• Just a brief overview about our online environment. We are currently holding today’s webinar in an online classroom structure. But in the online classroom in the Virtual Academic Center, students see the professor’s image on top of the screen and then see themselves and other classmates below. These live online classes are held at regularly scheduled times and require attendance. This setting also facilitates face-to-face time with your professors and the ability to build relationships with your classmates, even though they might live in another state. Its very hard to hide in the back of the classroom since everyone is on web cam. There are many features offered in the live online class to facilitate lots of interaction like, break out rooms, survey option to poll a class on a hot topic, chat function to organize questions. In addition to the live class, students are required to do asynchronous class work on their own time. We also make a point of keeping our classes small and there are no more than 12 students per section. This makes class time more conducive to interactive discussion.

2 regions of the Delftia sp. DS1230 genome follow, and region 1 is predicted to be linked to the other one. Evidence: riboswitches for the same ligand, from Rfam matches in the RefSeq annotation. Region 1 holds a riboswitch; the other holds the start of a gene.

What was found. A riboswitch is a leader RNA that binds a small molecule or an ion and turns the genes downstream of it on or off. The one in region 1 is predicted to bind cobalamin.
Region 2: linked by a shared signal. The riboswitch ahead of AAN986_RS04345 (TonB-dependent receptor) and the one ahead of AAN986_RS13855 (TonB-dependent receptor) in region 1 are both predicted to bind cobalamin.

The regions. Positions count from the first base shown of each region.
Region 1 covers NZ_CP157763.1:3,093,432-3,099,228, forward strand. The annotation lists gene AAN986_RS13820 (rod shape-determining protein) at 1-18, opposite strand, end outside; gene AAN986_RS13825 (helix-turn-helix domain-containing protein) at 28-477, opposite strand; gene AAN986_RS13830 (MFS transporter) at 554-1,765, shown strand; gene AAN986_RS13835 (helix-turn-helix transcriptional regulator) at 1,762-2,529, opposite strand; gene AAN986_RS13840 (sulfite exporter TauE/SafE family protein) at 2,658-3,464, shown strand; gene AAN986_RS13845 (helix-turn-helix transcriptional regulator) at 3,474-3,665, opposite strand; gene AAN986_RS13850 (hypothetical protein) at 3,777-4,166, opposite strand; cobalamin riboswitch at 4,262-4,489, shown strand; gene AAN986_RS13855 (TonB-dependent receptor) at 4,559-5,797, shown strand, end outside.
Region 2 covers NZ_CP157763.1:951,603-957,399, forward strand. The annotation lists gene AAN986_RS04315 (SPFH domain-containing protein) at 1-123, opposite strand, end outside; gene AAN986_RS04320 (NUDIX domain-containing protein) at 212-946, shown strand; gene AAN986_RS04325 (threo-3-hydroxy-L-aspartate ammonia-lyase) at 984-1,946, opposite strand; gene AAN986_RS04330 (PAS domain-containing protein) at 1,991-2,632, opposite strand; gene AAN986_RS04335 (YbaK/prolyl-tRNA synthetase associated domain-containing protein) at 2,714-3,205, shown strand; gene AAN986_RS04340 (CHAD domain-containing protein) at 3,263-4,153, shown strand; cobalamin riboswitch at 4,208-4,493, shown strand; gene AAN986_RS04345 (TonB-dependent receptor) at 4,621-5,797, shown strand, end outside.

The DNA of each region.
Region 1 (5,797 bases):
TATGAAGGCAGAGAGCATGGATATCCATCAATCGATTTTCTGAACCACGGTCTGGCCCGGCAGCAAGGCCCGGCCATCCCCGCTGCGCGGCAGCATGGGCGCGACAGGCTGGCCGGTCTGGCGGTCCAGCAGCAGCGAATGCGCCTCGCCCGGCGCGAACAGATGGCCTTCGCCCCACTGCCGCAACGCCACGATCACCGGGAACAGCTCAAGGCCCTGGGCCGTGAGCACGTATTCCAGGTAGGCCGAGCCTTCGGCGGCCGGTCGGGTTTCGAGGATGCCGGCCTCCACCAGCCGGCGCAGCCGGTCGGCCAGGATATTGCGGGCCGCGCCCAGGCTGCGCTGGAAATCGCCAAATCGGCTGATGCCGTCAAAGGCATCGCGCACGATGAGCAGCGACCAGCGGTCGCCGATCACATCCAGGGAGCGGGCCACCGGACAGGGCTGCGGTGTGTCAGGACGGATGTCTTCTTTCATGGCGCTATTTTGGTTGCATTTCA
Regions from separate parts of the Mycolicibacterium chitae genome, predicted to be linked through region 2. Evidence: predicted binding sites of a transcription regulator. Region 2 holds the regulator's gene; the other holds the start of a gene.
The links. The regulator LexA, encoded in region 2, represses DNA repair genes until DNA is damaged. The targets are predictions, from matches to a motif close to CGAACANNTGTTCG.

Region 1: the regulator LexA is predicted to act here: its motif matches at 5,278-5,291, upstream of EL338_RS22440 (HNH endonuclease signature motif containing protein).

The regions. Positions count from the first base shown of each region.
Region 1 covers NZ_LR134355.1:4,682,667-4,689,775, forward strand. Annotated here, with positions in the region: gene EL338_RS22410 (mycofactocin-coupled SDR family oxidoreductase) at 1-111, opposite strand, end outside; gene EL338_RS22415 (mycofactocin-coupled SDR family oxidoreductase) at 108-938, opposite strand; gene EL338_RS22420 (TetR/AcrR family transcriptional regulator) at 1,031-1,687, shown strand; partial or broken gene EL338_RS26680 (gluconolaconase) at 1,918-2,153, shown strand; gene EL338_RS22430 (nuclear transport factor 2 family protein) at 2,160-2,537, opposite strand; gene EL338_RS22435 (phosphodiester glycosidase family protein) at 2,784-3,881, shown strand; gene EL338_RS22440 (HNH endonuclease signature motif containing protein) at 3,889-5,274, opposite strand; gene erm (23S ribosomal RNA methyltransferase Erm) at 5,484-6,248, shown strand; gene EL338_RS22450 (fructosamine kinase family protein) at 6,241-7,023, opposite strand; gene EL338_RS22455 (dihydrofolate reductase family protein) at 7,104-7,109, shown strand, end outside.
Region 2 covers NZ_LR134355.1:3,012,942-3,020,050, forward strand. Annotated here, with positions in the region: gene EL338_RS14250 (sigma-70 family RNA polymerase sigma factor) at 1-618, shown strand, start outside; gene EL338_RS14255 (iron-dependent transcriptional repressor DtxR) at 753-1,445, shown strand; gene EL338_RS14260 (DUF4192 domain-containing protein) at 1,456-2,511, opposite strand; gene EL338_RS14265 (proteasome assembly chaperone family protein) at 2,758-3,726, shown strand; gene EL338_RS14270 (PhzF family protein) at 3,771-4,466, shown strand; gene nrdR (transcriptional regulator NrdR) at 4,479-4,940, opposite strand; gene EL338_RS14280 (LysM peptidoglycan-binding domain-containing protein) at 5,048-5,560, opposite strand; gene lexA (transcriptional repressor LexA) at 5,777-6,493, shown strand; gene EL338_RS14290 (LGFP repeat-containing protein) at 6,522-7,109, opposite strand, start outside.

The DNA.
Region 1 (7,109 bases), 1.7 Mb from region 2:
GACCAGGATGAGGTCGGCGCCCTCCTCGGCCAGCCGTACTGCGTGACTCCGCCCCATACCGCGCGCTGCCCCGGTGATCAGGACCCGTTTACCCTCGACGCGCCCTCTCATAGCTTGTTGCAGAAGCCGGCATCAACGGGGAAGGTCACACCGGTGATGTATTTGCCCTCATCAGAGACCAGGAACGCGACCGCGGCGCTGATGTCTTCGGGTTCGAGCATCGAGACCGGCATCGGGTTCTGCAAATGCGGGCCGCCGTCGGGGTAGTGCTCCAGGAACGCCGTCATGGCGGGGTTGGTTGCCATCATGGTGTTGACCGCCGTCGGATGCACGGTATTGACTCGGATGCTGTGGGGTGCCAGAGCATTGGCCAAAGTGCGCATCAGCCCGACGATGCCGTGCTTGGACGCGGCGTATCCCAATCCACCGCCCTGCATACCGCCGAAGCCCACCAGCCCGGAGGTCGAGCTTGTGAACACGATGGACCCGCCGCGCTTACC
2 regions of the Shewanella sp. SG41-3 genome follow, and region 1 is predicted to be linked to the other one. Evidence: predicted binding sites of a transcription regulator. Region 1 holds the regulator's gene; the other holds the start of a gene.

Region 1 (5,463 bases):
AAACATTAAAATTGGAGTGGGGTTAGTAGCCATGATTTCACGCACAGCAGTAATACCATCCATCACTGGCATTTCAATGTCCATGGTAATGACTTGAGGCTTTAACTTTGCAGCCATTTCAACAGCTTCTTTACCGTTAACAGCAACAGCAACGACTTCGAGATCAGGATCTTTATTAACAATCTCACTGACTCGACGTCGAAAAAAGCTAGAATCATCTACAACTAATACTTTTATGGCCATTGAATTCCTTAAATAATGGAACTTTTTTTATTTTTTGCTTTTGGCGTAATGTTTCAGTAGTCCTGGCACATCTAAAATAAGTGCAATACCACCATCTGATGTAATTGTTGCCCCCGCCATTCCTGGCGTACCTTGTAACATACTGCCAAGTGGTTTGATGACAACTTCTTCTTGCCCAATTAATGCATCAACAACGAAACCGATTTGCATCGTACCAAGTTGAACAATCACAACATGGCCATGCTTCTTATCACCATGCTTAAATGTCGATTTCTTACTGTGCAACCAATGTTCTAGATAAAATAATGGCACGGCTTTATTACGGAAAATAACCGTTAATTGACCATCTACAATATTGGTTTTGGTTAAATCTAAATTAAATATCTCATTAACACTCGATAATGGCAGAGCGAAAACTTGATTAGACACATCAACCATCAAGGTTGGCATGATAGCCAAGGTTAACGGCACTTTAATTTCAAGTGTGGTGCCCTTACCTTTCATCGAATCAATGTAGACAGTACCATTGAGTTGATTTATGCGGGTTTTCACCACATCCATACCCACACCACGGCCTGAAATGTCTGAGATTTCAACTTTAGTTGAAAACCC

• Field education remains the heart of the program and allows students to immediately apply what they learn into live practice. Students are placed in field education placements in their local community which is helpful in making local professional contacts. Foundation year placement orients students to the profession and enables them to provide direct service to individuals, families, groups and organizations and learn core practice skills including psychosocial assessment, clinical interviewing and evaluation. The experience is a stepping stone to developing self-awareness and professional values. Concentration year placement builds on the foundation of the first year, helping students develop advanced clinical skills and knowledge within a designated concentration area.